# Retrieving an item from a 2D list

I have a 2D list where each "row" has an index, name, and a path like `[(1L, "bar", "foo/bar"), (2L, "app", "some/app"),]` etc. I am trying to retrieve a "row" from this 2D list given and index. For example, an index of 1 should return `(1L, "bar", "foo/bar")`. I know I can loop through my whole list and compare the index until I find the object like so:

``````my_index = 1
for row in my_list:
if (row[0] == my_index)
return row
return False
``````

I was wondering if there is a cleaner/nicer way to do this in python, since I am new to python. I know there is an index method for a list that returns the index from a list but I'm not sure how I can use that with a 2D list. Thanks in advance! Oh and also, it can be assumed that there will only be one instance of each object (i.e: no duplicates)

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It looks like you would be better off using a dictionary instead of a list, so your data would look like this:

``````my_dict = {1L: (1L, "bar", "foo/bar"),
2L: (2L, "app", "some/app")}
``````

This allows you to efficiently access each element by index:

``````>>> my_dict[1]
(1L, 'bar', 'foo/bar')
``````

Here is how you could create the dictionary from the list:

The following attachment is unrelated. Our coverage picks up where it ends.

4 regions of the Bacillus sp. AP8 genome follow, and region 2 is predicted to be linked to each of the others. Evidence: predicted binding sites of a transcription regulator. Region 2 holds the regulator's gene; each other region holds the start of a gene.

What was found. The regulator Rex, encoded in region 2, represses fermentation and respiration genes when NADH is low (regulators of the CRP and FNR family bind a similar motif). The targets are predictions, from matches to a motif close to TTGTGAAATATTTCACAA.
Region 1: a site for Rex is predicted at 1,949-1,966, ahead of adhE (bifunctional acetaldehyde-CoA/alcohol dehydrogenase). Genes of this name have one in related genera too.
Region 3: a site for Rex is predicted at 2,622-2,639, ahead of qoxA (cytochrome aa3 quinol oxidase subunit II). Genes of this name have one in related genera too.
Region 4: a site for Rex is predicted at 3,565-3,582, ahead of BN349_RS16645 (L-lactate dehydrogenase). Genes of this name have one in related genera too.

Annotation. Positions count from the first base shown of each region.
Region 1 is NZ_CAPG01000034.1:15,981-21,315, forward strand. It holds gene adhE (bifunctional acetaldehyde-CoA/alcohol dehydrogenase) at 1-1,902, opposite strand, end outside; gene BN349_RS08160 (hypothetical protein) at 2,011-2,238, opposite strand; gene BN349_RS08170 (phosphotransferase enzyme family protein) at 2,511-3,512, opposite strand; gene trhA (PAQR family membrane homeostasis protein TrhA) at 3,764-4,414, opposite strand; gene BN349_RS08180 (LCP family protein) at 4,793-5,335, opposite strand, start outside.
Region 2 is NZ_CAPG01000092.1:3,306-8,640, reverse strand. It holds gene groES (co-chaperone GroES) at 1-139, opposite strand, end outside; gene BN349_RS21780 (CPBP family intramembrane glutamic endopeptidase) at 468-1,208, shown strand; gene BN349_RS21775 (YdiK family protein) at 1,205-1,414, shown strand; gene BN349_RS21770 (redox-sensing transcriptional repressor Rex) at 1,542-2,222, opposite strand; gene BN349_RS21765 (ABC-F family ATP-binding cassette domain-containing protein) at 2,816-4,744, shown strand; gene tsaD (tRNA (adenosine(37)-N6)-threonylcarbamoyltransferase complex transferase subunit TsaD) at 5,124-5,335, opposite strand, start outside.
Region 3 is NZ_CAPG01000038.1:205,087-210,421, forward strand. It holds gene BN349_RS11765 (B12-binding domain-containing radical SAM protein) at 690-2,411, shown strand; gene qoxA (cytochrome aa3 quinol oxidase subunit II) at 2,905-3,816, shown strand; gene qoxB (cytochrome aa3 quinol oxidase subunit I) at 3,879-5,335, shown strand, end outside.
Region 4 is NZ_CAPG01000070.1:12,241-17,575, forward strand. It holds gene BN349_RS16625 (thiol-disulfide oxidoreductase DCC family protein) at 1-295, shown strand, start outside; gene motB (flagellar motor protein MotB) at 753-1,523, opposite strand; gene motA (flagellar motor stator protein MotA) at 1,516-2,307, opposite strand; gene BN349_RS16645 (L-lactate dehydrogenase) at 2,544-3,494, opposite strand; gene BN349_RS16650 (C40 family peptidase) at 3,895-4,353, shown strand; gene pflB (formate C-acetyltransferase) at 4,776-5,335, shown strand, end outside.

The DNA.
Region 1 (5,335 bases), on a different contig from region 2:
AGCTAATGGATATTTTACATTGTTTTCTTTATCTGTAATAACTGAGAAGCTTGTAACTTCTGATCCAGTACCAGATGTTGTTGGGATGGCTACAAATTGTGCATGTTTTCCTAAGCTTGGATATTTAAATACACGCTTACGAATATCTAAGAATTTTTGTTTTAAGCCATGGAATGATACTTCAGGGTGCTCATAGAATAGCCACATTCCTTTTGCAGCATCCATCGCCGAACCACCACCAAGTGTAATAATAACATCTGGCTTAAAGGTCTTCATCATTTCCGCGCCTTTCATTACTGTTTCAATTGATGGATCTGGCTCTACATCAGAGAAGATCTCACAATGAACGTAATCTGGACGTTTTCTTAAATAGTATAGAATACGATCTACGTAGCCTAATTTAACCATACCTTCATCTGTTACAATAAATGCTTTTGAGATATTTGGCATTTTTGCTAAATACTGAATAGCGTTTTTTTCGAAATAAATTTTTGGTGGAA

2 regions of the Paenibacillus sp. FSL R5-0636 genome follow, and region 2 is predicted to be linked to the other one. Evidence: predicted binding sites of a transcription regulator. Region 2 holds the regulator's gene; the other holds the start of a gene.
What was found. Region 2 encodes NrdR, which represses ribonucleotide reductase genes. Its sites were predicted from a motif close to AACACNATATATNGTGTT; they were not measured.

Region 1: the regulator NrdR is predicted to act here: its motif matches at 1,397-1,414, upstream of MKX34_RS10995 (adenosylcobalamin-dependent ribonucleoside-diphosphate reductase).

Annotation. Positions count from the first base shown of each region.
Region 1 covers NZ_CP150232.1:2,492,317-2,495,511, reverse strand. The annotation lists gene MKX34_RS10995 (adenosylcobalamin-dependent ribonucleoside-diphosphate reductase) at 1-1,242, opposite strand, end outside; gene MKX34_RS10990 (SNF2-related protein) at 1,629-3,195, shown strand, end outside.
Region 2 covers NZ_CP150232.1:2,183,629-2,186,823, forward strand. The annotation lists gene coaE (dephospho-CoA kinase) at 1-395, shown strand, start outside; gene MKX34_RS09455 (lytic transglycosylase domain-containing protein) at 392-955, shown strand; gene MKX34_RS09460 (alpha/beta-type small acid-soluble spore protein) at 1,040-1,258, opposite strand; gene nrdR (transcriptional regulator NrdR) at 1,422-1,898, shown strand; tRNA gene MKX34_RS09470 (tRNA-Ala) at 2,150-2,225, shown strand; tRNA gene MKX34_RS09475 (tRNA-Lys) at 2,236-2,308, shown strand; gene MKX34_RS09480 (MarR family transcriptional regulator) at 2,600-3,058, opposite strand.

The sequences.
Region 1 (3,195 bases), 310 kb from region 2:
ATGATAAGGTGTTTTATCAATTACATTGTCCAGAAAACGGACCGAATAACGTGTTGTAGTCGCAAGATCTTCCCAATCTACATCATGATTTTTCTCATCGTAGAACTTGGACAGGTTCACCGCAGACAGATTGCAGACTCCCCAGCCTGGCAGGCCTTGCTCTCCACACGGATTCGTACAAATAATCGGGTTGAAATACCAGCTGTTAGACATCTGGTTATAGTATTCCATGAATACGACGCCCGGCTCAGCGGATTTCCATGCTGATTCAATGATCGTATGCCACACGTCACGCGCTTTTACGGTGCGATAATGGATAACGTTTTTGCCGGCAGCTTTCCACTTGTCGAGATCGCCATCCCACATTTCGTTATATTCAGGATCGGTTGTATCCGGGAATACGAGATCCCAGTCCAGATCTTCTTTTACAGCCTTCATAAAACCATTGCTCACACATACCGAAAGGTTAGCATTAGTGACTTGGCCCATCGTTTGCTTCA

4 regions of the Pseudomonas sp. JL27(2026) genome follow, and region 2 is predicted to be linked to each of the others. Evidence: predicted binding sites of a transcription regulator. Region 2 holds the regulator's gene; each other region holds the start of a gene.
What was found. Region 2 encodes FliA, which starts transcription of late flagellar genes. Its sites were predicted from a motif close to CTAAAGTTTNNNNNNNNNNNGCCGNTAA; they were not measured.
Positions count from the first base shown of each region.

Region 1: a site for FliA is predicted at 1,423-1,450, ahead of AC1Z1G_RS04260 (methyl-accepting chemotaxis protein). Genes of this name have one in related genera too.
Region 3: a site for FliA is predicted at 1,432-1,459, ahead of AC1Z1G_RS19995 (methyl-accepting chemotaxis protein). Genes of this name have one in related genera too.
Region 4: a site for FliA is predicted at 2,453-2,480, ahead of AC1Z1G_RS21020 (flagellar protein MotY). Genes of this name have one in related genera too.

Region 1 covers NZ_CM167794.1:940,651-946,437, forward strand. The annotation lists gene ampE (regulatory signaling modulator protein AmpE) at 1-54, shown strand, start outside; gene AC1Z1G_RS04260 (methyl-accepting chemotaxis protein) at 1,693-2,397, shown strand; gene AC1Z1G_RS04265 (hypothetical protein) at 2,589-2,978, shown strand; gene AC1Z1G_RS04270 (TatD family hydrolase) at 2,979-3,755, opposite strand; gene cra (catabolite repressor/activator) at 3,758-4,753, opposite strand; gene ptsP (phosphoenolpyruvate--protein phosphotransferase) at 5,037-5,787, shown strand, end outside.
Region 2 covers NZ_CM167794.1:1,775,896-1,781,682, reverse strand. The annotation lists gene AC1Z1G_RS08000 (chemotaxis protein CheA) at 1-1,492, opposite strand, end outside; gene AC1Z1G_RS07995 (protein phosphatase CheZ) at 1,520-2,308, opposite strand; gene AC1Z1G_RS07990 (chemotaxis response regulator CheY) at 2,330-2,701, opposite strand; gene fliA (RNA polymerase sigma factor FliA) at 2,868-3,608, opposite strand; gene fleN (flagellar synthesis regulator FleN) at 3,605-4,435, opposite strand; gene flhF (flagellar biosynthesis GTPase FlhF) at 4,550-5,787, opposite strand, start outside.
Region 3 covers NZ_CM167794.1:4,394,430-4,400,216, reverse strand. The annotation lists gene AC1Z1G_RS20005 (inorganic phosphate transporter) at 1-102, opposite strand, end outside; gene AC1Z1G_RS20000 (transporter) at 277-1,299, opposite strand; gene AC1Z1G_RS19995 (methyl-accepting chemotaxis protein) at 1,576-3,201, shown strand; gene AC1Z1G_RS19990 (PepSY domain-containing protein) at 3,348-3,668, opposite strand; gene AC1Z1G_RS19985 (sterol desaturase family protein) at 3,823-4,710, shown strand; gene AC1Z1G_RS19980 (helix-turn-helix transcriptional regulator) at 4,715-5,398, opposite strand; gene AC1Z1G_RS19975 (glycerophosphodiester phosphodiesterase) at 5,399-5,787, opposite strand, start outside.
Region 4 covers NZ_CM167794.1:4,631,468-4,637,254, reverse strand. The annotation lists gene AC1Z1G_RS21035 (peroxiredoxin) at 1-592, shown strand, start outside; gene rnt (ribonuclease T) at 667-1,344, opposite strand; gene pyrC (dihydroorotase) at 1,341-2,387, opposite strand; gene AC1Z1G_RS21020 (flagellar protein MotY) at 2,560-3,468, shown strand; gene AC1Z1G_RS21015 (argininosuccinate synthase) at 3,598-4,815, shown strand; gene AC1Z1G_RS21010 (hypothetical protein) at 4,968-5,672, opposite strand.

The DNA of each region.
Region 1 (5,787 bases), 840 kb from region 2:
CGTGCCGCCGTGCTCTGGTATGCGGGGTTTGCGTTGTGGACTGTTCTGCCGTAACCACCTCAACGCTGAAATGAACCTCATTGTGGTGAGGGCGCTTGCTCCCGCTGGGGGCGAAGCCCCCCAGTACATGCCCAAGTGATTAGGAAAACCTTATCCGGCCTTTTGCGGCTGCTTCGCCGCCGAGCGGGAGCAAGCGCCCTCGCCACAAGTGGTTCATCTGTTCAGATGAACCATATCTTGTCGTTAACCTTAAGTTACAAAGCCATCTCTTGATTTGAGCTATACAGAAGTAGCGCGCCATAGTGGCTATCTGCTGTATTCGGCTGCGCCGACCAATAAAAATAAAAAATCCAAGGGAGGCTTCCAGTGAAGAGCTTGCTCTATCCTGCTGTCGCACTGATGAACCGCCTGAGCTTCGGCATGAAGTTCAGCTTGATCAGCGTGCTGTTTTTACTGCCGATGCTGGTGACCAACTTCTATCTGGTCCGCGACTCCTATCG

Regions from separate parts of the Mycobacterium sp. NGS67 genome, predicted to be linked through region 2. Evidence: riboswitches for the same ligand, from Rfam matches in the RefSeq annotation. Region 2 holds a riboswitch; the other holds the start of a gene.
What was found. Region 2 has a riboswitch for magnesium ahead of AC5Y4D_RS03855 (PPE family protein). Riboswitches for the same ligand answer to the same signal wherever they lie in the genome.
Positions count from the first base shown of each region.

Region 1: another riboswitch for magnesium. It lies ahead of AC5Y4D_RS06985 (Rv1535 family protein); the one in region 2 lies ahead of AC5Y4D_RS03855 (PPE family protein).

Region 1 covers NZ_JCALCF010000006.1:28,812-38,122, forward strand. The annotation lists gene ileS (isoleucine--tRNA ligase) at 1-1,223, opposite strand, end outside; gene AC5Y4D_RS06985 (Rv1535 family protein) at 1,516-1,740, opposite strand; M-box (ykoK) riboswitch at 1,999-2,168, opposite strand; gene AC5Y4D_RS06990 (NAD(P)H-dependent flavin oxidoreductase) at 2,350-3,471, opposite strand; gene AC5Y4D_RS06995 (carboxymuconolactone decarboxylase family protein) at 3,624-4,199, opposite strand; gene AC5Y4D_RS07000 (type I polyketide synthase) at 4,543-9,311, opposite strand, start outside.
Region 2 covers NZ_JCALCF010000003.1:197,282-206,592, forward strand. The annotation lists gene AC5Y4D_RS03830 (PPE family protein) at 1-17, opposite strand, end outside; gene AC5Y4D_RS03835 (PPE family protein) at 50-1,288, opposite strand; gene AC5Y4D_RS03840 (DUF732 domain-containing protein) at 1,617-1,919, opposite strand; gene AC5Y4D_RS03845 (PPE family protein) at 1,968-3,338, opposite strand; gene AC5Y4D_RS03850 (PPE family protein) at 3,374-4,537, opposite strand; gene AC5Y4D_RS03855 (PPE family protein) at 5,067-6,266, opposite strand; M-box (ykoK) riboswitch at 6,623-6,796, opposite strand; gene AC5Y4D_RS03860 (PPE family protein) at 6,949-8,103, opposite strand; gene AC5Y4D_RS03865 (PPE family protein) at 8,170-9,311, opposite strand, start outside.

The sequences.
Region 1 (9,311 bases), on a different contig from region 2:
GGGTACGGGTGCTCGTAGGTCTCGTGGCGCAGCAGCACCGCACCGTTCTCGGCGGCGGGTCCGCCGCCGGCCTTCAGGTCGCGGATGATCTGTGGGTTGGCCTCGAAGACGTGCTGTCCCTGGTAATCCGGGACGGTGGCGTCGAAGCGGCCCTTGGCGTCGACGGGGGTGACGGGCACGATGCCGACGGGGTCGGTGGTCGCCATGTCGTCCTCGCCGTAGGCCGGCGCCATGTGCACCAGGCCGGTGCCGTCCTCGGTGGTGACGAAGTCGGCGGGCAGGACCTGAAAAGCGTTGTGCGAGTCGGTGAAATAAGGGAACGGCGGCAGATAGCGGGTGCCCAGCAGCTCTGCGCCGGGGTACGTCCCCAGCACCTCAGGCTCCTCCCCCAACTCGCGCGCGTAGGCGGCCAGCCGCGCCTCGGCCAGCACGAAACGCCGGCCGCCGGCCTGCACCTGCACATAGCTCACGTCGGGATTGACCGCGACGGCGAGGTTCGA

``````my_dict = {row[0]: row for row in my_list}
``````

Or on Python 2.6 and below:

``````my_dict = dict((row[0], row) for row in my_list)
``````
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the problem is the indices in my list aren't consecutive or in any order. For example, a 2D list of 5 objects can have an index of 3, 6, 1, 5, 11 respectively so I cant directly reference the object. – still.Learning Sep 17 '12 at 23:07
If you convert your list into a dictionary that uses the index as the key, you can directly reference the object using the index. – Andrew Clark Sep 17 '12 at 23:09
Hmm that makes sense, I will give it a try. Thanks! – still.Learning Sep 17 '12 at 23:19

If your list is static (meaning you are not going to add/remove items from it) you might want to consider sorting your it.

By default, and if I'm not wrong, tuple are sorted by their first element and therefor you should have a sorted list where my_list[x-1] index is x

``````my_list.sort()
row = my_list[my_index - 1]
``````
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the indices aren't consecutive so I don't think this will work. For example, if the list has objects with indices 4,1,2, the sorted list will become 1,2,4 and accessing the row with `[2]` will return 4, which is incorrect. – still.Learning Sep 17 '12 at 23:11